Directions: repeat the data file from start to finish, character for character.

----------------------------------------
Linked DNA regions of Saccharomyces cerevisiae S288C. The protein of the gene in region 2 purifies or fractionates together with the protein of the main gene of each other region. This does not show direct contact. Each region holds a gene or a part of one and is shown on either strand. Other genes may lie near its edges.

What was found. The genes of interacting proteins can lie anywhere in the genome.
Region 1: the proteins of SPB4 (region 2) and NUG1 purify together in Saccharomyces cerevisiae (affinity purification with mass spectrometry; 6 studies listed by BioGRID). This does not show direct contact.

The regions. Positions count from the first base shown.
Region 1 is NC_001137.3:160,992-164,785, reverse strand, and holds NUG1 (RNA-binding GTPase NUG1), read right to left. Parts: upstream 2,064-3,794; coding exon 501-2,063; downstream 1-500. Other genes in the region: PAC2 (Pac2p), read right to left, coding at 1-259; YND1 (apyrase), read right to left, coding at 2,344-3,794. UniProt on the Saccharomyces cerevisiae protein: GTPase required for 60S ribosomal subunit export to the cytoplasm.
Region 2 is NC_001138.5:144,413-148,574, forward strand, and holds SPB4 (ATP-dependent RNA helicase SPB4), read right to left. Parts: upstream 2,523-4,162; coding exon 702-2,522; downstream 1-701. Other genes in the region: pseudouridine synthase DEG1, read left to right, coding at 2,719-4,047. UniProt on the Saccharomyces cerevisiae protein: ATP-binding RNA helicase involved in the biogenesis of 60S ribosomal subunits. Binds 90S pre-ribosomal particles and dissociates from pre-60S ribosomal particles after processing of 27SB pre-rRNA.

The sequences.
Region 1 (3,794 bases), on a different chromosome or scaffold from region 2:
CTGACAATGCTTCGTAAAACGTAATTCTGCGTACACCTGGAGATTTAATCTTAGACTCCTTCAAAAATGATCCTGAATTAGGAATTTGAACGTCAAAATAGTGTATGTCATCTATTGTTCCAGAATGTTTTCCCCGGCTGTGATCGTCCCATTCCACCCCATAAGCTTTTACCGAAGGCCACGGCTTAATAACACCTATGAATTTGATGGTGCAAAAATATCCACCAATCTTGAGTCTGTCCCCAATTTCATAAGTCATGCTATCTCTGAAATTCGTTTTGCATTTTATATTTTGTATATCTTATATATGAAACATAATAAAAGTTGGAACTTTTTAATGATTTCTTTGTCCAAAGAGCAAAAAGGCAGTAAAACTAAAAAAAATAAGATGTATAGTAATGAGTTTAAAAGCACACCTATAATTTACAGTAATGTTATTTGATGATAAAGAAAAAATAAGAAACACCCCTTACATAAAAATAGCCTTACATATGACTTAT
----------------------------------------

Linked DNA regions of Saccharomyces cerevisiae S288C. The protein of the gene in region 2 purifies or fractionates together with the protein of the main gene of each other region. This does not show direct contact. Each region holds a gene or a part of one and is shown on either strand. Other genes may lie near its edges.

What was found. The genes of interacting proteins can lie anywhere in the genome.
Region 1: the proteins of SPB4 (region 2) and NUG1 purify together in Saccharomyces cerevisiae (affinity purification with mass spectrometry; 6 studies listed by BioGRID). This does not show direct contact.

The regions. Positions count from the first base shown.
Region 1 is NC_001137.3:160,992-164,785, reverse strand, and holds NUG1 (RNA-binding GTPase NUG1), read right to left. Parts: upstream 2,064-3,794; coding exon 501-2,063; downstream 1-500. Other genes in the region: PAC2 (Pac2p), read right to left, coding at 1-259; YND1 (apyrase), read right to left, coding at 2,344-3,794. UniProt on the Saccharomyces cerevisiae protein: GTPase required for 60S ribosomal subunit export to the cytoplasm.
Region 2 is NC_001138.5:144,413-148,574, forward strand, and holds SPB4 (ATP-dependent RNA helicase SPB4), read right to left. Parts: upstream 2,523-4,162; coding exon 702-2,522; downstream 1-701. Other genes in the region: pseudouridine synthase DEG1, read left to right, coding at 2,719-4,047. UniProt on the Saccharomyces cerevisiae protein: ATP-binding RNA helicase involved in the biogenesis of 60S ribosomal subunits. Binds 90S pre-ribosomal particles and dissociates from pre-60S ribosomal particles after processing of 27SB pre-rRNA.

The sequences.
Region 1 (3,794 bases), on a different chromosome or scaffold from region 2:
CTGACAATGCTTCGTAAAACGTAATTCTGCGTACACCTGGAGATTTAATCTTAGACTCCTTCAAAAATGATCCTGAATTAGGAATTTGAACGTCAAAATAGTGTATGTCATCTATTGTTCCAGAATGTTTTCCCCGGCTGTGATCGTCCCATTCCACCCCATAAGCTTTTACCGAAGGCCACGGCTTAATAACACCTATGAATTTGATGGTGCAAAAATATCCACCAATCTTGAGTCTGTCCCCAATTTCATAAGTCATGCTATCTCTGAAATTCGTTTTGCATTTTATATTTTGTATATCTTATATATGAAACATAATAAAAGTTGGAACTTTTTAATGATTTCTTTGTCCAAAGAGCAAAAAGGCAGTAAAACTAAAAAAAATAAGATGTATAGTAATGAGTTTAAAAGCACACCTATAATTTACAGTAATGTTATTTGATGATAAAGAAAAAATAAGAAACACCCCTTACATAAAAATAGCCTTACATATGACTTAT